- Housing ducks with chickens will require a water system that provides constantly flowing clean water, or frequently cleaning the water container, since ducks leave floaters in the water as they enjoy beverages with their meal. Water pans are not suitable for the water supply since ducks will get in and defecate in the water. Chickens might get in the water, but they don’t like it and will get right out.
- How much time do you have? Babies take up a good amount of time, and chicks and ducklings are no different. In a few weeks they will be old enough to be left alone all day as long as they have an uninterrupted supply of food and water.
While there is a great deal to consider before choosing to raise poultry of any kind, it is both satisfying and rewarding to know that you have a supply of eggs and meat as well as an income from selling your meat birds and eggs to customers. Enjoy your birds!
It is important to be sure your flock is well cared for, receive appropriate food and water and have ample space to remain healthy. Clean the water and food containers daily to prevent disease. If birds are housed in a building, it will be necessary to clean and disinfect the floors often or daily. Housed animals of all kinds need adequate fresh air.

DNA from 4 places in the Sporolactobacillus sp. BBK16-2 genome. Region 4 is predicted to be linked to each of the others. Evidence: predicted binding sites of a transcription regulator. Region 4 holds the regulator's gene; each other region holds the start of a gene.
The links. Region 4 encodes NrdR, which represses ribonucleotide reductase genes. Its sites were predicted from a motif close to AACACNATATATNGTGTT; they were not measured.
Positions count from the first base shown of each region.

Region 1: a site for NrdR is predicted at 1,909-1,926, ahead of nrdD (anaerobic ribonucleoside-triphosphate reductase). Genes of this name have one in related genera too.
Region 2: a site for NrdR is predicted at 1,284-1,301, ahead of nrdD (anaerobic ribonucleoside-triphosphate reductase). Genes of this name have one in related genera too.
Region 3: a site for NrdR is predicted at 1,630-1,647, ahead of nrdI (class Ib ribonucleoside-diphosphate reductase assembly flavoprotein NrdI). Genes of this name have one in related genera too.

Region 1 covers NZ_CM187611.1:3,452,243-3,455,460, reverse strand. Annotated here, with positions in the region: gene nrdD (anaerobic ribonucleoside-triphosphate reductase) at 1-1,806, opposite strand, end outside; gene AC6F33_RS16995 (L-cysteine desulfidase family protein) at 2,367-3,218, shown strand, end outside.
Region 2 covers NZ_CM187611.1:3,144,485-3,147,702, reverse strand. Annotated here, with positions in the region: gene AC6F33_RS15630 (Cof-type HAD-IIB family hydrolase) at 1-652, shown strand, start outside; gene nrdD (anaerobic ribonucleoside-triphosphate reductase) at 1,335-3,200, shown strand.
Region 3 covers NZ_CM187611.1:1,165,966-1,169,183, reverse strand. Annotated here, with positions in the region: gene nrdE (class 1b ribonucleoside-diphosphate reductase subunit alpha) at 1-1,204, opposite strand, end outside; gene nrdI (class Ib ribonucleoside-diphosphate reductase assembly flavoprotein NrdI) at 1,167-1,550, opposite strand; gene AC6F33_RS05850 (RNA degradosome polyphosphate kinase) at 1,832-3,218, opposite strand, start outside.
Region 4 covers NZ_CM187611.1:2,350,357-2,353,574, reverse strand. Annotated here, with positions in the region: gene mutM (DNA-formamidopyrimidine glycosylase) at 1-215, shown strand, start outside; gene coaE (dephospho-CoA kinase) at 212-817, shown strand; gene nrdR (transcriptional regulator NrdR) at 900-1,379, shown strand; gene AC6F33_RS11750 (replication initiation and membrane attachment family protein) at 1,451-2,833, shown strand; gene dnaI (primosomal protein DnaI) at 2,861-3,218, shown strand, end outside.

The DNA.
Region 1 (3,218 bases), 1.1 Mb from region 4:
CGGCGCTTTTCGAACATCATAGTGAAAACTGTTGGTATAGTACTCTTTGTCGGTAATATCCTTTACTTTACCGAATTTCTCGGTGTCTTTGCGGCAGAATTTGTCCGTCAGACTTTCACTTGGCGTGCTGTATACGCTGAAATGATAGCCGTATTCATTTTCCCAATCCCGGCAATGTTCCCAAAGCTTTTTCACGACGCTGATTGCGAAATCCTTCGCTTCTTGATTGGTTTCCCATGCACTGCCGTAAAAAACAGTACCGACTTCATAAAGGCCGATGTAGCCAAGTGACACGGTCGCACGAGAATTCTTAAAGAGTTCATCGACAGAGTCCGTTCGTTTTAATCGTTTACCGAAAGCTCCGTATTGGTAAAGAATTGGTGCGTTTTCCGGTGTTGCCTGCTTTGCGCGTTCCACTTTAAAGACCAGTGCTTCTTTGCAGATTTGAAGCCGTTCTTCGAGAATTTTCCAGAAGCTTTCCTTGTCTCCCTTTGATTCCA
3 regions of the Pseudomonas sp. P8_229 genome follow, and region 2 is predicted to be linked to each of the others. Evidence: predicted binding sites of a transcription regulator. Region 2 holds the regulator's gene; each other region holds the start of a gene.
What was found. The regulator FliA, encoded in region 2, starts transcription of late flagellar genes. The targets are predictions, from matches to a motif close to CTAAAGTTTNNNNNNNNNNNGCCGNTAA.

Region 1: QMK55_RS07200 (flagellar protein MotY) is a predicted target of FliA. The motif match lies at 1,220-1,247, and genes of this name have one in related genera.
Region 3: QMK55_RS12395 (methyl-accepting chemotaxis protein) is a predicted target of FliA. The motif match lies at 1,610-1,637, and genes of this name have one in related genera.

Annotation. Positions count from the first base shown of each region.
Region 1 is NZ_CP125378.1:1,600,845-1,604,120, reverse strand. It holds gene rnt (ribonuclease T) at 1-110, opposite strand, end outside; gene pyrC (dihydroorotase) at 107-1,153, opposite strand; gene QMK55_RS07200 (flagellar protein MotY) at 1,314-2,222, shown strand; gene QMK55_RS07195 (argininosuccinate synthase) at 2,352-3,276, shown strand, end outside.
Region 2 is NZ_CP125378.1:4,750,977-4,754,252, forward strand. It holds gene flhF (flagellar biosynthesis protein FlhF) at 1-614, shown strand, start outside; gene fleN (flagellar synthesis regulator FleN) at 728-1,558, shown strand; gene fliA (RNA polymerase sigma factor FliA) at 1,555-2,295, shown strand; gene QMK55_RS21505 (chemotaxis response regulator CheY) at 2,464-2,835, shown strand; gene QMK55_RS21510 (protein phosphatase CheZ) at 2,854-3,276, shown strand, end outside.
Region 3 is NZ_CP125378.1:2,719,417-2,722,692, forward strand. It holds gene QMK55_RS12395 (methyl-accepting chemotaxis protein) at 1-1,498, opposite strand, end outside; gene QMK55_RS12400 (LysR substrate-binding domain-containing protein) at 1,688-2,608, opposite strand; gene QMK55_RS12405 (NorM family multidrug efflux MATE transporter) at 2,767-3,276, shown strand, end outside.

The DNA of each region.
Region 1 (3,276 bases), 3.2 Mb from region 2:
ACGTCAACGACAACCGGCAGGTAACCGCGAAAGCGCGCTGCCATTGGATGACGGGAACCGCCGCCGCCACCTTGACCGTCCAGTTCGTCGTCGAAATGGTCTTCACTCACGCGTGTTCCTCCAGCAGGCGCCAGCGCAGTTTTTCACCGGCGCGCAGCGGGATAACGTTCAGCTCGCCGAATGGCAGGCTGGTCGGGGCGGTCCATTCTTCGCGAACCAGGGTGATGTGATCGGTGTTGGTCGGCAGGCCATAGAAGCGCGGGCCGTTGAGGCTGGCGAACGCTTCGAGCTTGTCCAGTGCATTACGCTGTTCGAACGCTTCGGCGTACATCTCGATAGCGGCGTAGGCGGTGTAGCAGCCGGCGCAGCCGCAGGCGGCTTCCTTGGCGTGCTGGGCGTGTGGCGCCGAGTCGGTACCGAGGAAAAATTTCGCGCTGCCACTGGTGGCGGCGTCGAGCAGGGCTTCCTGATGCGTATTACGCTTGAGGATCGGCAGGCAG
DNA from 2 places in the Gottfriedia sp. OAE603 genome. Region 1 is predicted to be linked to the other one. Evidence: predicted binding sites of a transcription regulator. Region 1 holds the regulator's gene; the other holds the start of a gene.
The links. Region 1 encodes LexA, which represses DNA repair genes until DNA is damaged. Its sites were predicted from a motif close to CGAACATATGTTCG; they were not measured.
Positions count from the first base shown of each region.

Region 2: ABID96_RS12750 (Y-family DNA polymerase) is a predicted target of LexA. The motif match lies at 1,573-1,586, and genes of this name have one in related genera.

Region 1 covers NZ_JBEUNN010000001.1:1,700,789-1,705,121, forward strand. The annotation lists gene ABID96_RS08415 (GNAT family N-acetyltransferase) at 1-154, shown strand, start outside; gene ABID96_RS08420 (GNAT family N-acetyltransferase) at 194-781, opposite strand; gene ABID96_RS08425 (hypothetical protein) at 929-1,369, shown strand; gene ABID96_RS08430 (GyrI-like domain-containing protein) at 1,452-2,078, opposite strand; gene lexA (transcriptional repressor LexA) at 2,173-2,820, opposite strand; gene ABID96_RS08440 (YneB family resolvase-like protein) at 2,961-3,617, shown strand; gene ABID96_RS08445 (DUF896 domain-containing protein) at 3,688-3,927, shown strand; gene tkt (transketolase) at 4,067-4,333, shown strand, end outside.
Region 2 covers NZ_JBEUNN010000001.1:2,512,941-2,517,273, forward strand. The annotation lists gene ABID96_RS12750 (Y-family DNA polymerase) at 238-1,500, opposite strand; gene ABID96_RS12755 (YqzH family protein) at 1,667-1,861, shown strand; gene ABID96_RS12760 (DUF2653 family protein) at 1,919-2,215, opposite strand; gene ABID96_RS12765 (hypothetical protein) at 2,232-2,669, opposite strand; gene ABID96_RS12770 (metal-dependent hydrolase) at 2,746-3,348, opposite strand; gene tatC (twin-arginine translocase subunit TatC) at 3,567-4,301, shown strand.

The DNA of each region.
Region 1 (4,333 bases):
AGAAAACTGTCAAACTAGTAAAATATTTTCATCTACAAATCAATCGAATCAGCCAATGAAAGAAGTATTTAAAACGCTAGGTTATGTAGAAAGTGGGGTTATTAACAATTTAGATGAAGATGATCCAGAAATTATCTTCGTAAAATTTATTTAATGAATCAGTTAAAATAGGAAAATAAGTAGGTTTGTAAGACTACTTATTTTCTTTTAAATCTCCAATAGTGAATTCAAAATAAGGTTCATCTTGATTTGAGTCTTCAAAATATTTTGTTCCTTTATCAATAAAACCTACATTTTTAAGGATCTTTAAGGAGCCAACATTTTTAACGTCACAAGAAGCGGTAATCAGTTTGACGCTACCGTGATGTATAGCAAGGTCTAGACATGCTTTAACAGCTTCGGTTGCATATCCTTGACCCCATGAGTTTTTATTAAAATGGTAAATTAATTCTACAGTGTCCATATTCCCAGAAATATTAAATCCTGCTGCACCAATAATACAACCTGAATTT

Those who allow their animals in the barnyard to roam about and forage have healthier birds. This is how most preppers raise their birds. We know how important it is to treat the animals with regard to their health instead of only trying to get the biggest meat birds or most eggs. There is a trade-off, but it is worth it to make sure the flock and humans are healthy. The consequences of not providing proper care to the flock can be costly.